The amount of industries currently using RFID for asset tracking is expansive, but a few of the most noteworthy examples include Construction, Air Transportation, Healthcare, Logistics, Hospitality, Legal, Manufacturing, and Professional Services. Some of the new and noteworthy industries that are just starting to implement RFID for asset management include the Aviation and Aeronautic Industries, Robotics, and the Fashion Industry.

Where Can I Learn More About RFID Asset Management?

Take a look at our  Asset Management Knowledge Hub, where we have information on asset tracking, inventory tracking, and all of our articles on item management tracking including tool tracking, work-in-progress tracking, and healthcare/hospital tracking articles, all conveniently available on one page.

RFID Attendee Tracking

RFID Attendee Tracking for trade shows, conferences, and large events has been successfully implemented for 10+ years in order to provide metrics about show performance and attendance to show hosts and exhibitors.

In order to compile successful metrics, each attendee is given an RFID tagged name tag or lanyard and RFID systems are set up at entrances, exits, and other key locations around the event space. The scope of the RFID system depends on the depth of the information to gather. Events or Shows that want simple entrance and exit information, can setup RFID systems at those locations - but much more information can be gathered with additional read zones/locations. For instance, RFID antennas can be setup to read badges and provide information like:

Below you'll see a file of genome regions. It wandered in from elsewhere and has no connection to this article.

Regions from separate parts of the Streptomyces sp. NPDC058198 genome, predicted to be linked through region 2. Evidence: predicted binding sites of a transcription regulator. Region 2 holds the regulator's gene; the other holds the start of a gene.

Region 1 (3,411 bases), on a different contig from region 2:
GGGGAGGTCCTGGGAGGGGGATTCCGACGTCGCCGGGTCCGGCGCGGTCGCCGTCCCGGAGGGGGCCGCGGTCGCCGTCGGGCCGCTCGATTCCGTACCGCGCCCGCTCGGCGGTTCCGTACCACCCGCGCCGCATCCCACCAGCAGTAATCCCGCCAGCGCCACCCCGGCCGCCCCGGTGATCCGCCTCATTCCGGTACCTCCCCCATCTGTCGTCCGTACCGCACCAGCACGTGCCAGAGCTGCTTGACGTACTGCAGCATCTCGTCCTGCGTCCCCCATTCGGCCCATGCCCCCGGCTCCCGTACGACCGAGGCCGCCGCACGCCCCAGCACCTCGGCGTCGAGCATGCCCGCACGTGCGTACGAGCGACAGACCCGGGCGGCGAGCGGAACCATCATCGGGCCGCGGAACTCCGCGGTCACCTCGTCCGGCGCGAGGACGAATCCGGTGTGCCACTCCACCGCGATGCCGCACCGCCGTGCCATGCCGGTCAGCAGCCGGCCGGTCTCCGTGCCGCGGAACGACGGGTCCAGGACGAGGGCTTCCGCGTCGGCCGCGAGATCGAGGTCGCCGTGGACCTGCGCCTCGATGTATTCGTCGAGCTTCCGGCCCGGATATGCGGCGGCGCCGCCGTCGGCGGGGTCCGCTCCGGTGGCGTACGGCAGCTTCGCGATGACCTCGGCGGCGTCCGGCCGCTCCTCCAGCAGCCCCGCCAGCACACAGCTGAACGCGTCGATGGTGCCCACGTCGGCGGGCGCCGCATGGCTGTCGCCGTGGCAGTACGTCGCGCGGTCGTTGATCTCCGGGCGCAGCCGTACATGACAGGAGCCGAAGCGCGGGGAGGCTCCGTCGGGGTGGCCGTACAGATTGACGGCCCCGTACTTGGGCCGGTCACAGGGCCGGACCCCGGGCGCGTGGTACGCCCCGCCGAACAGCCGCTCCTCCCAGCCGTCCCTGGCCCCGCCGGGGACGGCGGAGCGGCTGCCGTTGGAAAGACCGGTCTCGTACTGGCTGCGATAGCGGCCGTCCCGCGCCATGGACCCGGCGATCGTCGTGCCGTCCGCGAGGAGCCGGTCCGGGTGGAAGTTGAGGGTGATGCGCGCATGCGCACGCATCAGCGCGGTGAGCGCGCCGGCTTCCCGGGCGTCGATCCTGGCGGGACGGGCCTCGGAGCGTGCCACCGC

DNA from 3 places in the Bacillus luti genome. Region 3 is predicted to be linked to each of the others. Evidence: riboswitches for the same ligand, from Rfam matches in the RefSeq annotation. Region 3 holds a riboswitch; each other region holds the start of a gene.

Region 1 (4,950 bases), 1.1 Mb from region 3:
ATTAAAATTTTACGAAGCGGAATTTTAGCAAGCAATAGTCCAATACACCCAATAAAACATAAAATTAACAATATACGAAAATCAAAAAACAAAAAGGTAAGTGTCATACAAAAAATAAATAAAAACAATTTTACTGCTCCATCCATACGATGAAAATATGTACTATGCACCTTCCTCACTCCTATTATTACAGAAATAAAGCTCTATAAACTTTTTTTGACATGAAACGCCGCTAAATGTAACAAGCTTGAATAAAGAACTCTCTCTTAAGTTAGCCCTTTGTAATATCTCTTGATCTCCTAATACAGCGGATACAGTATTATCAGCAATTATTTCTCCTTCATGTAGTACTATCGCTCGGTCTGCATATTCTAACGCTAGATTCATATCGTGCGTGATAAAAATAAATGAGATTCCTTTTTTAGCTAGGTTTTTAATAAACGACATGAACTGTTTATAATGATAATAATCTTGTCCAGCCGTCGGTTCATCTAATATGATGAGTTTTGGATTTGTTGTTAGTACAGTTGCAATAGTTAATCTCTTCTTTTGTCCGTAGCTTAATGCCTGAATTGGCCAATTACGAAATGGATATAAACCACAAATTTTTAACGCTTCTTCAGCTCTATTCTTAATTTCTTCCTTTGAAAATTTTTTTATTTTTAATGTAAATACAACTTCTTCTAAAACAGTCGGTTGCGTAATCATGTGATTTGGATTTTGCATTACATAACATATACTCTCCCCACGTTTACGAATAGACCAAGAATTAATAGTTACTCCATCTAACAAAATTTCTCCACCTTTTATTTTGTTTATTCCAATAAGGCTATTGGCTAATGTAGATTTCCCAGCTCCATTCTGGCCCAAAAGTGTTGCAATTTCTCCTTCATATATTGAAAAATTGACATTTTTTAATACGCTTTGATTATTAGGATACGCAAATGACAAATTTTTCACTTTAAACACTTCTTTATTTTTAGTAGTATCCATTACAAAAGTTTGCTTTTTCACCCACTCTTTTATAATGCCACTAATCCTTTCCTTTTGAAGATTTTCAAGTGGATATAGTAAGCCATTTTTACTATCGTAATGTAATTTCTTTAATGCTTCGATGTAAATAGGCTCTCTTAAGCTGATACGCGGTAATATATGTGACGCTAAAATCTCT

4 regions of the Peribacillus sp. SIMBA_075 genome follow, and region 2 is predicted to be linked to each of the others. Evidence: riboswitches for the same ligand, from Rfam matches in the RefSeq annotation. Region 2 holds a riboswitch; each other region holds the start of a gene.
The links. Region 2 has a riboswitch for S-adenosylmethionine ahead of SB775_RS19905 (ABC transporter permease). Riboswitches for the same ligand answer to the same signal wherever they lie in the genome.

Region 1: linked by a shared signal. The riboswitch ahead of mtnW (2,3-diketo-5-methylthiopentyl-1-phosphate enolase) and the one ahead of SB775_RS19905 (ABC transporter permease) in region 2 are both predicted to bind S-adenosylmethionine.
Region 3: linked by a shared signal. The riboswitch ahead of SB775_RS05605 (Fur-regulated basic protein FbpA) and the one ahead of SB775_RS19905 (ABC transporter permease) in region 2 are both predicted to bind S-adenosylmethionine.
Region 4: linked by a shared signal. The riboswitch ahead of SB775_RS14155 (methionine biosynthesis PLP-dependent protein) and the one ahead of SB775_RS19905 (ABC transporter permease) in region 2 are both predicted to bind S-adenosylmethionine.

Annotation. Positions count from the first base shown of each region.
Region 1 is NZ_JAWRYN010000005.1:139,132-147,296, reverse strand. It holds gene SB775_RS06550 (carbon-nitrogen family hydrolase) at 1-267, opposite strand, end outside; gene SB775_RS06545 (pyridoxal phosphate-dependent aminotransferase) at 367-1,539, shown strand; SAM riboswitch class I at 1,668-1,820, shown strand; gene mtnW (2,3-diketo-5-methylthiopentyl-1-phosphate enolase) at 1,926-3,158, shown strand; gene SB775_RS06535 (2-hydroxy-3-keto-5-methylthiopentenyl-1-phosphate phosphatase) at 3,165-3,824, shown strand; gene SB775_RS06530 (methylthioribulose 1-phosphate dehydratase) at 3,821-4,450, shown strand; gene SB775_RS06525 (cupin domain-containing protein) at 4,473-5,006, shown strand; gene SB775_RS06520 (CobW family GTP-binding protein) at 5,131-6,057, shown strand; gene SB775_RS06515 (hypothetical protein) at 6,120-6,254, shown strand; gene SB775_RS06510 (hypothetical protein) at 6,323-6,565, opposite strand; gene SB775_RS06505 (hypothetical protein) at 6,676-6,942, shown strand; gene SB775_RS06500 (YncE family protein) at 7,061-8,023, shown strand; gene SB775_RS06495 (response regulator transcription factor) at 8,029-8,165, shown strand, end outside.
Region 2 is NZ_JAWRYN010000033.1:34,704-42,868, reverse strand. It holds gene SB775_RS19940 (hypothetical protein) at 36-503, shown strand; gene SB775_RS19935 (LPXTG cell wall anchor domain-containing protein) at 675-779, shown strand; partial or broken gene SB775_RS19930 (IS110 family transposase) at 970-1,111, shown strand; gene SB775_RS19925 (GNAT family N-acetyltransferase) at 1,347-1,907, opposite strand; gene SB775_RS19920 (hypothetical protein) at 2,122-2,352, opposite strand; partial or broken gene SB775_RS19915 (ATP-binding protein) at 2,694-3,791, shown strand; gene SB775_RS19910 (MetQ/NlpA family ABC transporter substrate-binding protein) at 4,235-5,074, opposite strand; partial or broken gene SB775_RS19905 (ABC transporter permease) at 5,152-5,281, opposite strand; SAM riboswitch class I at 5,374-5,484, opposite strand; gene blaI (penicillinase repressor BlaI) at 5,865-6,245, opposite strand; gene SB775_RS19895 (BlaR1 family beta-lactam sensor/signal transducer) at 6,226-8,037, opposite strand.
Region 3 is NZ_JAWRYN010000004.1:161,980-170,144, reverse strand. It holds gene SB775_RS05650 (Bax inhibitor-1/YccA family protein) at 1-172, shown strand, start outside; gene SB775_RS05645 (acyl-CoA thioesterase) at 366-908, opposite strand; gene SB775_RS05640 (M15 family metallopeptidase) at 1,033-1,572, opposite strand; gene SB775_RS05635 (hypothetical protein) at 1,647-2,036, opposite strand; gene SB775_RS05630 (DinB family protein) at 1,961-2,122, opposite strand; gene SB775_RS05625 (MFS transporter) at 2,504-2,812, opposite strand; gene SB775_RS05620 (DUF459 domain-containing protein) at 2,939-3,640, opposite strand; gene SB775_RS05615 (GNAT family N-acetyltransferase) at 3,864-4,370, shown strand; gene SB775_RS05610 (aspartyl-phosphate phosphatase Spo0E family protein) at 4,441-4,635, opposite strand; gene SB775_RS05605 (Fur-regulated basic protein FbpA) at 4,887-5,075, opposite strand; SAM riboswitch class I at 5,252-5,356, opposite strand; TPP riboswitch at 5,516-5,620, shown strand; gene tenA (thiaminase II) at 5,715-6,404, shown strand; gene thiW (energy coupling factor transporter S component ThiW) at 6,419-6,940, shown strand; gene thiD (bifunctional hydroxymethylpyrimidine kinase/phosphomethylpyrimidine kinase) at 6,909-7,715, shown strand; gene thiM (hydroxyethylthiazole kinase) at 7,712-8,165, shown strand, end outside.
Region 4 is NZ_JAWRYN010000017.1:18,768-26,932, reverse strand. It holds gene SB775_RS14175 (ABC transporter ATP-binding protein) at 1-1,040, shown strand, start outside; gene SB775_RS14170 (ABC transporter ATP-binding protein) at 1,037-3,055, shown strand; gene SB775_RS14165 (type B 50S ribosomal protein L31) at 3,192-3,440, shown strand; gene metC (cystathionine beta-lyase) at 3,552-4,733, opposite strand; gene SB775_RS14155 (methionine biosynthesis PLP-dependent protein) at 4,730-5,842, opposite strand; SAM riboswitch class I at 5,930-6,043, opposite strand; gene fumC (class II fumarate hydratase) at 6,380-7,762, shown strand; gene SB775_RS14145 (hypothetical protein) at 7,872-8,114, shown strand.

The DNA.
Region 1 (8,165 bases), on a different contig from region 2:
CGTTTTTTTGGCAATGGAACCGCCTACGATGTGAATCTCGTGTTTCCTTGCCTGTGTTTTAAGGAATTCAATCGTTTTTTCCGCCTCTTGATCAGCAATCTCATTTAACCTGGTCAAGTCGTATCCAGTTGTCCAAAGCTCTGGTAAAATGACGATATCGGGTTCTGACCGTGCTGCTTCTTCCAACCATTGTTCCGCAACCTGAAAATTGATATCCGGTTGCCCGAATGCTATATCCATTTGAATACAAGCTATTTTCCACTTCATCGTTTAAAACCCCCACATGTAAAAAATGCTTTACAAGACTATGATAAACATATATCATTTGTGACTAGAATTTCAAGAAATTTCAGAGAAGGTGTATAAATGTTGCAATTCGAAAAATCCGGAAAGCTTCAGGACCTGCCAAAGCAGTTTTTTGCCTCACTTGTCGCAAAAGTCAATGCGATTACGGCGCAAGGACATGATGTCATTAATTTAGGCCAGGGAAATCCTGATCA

• High-traffic areas/booths
  • Low traffic areas/booths
  • Real-time traffic information
  • Attendee paths
  • Popular speaking sessions
  • Metrics to improve flow and decrease congestion
  • Specific attendee attendance at certain speakers for CEU or other credits

RFID Attendee Tracking Industries

Typically, attendee tracking applications are set up by companies in the Professional Services/Event Management industries and can be used in any industry that has conferences, large events, trade shows, or continuing education classes.

Where Can I Learn More About RFID Attendee Tracking?

Take a look at our  Attendee Tracking Knowledge Hub, where we have information on what type of data an attendee tracking application can provide, a case study about attendee tracking, and attendee tracking articles, all conveniently available on one page.

RFID Materials Management

A sub-topic of RFID inventory management, RFID materials management is specific to construction materials on job sites and construction yards. Material management in the construction industry can be very different from a typical inventory application because of the rugged environment and the size, shape, and material makeup of the items to be tracked.